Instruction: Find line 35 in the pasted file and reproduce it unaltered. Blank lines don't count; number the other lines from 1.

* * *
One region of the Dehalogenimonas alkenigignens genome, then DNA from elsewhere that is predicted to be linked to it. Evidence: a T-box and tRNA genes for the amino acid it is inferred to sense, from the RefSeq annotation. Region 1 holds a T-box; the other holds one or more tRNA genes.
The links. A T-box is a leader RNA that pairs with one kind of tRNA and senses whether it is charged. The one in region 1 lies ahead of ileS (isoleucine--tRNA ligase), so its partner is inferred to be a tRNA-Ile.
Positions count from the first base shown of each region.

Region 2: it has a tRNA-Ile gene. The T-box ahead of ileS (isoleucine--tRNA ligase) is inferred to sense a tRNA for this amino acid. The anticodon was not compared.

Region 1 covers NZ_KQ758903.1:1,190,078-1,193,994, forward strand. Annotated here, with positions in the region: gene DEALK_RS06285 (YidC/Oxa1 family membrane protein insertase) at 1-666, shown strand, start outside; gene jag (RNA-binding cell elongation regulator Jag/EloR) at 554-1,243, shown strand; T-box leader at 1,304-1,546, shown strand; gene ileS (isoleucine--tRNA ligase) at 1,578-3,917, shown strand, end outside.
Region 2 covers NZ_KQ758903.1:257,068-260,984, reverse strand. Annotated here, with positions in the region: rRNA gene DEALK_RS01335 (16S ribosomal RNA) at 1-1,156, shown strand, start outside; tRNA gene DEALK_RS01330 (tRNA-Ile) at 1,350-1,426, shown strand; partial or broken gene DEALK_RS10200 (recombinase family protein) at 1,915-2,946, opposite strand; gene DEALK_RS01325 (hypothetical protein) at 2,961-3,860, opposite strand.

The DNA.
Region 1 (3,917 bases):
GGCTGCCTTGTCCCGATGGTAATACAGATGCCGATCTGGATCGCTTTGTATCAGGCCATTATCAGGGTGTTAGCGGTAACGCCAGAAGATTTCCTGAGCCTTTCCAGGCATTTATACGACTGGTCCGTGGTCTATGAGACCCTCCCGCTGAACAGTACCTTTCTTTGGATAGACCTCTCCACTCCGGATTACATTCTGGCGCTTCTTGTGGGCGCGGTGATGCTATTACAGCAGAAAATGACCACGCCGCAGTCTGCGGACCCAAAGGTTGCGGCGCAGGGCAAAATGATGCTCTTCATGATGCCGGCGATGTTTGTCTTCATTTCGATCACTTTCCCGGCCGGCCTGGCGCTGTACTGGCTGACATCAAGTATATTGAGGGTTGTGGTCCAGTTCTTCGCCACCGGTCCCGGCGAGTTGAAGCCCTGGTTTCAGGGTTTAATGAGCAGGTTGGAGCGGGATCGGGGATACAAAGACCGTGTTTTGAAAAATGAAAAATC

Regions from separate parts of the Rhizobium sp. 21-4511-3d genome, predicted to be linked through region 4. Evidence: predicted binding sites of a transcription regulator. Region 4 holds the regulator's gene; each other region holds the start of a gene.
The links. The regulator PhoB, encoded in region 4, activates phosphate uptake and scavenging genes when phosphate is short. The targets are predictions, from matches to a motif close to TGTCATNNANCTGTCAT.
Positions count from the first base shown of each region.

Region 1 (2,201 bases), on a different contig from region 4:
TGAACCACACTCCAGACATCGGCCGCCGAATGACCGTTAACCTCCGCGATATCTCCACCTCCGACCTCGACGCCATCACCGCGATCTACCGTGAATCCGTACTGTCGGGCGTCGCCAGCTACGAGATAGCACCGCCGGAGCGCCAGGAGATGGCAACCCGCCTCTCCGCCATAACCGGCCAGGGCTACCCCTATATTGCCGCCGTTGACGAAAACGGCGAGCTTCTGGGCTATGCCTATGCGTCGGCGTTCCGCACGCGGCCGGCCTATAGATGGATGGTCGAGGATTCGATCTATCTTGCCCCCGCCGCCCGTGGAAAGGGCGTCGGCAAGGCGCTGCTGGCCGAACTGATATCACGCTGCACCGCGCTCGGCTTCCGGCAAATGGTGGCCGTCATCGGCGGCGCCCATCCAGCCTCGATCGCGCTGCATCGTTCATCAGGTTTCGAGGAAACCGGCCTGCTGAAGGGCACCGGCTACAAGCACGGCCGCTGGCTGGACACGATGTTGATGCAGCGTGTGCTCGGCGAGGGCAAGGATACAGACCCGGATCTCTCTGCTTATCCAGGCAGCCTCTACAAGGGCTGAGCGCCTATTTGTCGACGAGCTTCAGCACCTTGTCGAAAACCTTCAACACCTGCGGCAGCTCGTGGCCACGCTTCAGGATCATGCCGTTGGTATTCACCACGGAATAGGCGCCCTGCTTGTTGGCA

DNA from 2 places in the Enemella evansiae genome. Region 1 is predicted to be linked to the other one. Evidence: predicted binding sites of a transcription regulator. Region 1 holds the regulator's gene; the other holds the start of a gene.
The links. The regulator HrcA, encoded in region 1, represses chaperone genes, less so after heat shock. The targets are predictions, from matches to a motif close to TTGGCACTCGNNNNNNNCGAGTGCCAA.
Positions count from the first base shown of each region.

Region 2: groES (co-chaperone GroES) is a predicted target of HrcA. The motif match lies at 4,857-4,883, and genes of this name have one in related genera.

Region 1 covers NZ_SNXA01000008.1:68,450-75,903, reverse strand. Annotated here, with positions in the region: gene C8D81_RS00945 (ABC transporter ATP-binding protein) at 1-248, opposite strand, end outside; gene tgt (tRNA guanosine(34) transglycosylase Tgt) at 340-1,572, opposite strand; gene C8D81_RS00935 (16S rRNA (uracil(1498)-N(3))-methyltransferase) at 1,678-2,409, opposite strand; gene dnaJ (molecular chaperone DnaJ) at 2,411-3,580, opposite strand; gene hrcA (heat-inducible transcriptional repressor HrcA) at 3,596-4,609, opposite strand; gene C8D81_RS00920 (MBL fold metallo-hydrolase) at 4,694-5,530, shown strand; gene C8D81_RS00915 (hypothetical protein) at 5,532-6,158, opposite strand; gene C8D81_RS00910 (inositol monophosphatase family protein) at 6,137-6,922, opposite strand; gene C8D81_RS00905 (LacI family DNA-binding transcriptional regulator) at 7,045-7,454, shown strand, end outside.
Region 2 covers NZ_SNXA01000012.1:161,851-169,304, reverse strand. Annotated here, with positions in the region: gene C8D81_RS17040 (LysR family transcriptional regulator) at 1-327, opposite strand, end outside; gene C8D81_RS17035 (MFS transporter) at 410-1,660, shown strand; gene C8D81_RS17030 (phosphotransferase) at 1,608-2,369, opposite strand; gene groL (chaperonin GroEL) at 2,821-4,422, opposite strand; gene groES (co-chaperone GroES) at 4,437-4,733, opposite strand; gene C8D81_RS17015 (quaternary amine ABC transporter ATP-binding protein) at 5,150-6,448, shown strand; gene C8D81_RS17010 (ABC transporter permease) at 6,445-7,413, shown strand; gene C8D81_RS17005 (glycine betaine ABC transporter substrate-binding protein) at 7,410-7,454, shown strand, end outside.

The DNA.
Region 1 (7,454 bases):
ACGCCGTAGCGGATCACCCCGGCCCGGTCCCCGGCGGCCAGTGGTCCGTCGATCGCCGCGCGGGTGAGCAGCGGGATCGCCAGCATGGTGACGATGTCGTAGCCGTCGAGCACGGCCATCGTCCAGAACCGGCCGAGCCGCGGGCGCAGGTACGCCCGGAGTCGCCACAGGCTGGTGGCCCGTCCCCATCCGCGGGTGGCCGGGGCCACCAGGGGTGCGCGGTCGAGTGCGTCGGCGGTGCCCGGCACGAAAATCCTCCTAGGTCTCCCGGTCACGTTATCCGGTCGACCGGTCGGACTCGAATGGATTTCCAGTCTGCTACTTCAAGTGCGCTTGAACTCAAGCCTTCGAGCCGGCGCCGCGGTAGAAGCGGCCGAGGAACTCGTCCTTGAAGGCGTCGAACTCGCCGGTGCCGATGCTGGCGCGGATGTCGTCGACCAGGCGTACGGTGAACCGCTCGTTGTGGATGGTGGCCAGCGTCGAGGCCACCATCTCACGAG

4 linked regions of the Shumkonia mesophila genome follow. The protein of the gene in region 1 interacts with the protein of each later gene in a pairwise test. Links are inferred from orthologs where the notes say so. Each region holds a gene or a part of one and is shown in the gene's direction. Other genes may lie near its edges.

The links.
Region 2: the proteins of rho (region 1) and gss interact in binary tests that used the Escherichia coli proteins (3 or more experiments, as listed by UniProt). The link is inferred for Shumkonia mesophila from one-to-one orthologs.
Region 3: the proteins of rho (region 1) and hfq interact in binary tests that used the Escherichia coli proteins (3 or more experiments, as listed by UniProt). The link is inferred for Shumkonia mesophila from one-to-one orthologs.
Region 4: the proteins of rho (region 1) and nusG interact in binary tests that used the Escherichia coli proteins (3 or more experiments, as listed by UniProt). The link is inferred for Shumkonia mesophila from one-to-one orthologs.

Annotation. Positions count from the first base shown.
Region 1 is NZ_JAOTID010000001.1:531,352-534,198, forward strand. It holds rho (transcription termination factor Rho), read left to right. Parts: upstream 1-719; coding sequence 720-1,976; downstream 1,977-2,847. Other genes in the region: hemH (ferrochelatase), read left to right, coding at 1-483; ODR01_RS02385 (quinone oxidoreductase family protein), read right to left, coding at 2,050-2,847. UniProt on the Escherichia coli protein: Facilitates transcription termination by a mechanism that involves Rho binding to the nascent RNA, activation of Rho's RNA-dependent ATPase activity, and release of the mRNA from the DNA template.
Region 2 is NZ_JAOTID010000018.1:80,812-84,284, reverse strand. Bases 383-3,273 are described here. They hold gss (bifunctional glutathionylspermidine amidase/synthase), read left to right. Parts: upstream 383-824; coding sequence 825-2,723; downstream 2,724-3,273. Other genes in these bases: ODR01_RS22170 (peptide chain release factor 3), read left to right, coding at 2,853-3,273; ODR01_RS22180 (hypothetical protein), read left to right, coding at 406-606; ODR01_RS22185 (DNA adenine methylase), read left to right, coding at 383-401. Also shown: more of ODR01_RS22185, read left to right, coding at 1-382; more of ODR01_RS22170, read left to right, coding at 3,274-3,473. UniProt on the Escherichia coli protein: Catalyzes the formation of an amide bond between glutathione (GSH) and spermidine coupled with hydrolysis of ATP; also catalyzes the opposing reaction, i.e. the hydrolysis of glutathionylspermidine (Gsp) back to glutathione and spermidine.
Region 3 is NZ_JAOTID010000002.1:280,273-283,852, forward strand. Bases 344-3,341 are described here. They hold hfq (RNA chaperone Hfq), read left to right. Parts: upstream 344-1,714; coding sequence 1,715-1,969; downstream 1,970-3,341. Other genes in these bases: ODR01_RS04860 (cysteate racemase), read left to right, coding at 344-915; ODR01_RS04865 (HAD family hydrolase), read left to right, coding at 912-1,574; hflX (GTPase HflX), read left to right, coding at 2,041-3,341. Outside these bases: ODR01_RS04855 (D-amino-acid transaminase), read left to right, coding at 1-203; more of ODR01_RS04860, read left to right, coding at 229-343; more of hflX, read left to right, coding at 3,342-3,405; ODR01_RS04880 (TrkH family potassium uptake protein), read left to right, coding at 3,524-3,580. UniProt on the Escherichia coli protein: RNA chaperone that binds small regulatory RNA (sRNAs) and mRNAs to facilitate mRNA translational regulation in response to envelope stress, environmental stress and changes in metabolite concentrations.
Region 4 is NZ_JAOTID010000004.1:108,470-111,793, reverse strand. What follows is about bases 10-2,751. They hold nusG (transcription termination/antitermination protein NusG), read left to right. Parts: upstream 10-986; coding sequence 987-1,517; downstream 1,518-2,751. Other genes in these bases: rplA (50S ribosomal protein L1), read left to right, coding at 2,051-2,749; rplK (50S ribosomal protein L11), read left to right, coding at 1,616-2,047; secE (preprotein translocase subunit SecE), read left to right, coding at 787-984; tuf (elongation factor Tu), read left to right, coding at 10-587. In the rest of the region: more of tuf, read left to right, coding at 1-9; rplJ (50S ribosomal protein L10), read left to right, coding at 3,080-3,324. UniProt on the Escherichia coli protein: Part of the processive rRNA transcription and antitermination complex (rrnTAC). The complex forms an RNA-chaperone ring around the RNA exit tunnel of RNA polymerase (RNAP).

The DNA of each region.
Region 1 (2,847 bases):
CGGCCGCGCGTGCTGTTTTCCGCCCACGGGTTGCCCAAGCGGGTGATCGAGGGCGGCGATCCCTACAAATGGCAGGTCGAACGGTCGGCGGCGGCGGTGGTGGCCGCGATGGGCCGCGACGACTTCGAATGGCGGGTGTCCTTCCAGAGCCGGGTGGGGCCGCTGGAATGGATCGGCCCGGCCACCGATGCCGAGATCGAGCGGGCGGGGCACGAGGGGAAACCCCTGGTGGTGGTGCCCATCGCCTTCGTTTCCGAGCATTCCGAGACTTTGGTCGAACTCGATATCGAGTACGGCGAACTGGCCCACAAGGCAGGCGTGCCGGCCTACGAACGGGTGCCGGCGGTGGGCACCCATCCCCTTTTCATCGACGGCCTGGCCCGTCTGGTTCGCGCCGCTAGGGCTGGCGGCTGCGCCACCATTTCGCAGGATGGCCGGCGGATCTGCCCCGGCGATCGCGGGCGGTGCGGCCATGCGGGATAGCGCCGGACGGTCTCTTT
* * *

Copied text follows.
Region 1 (2,847 bases):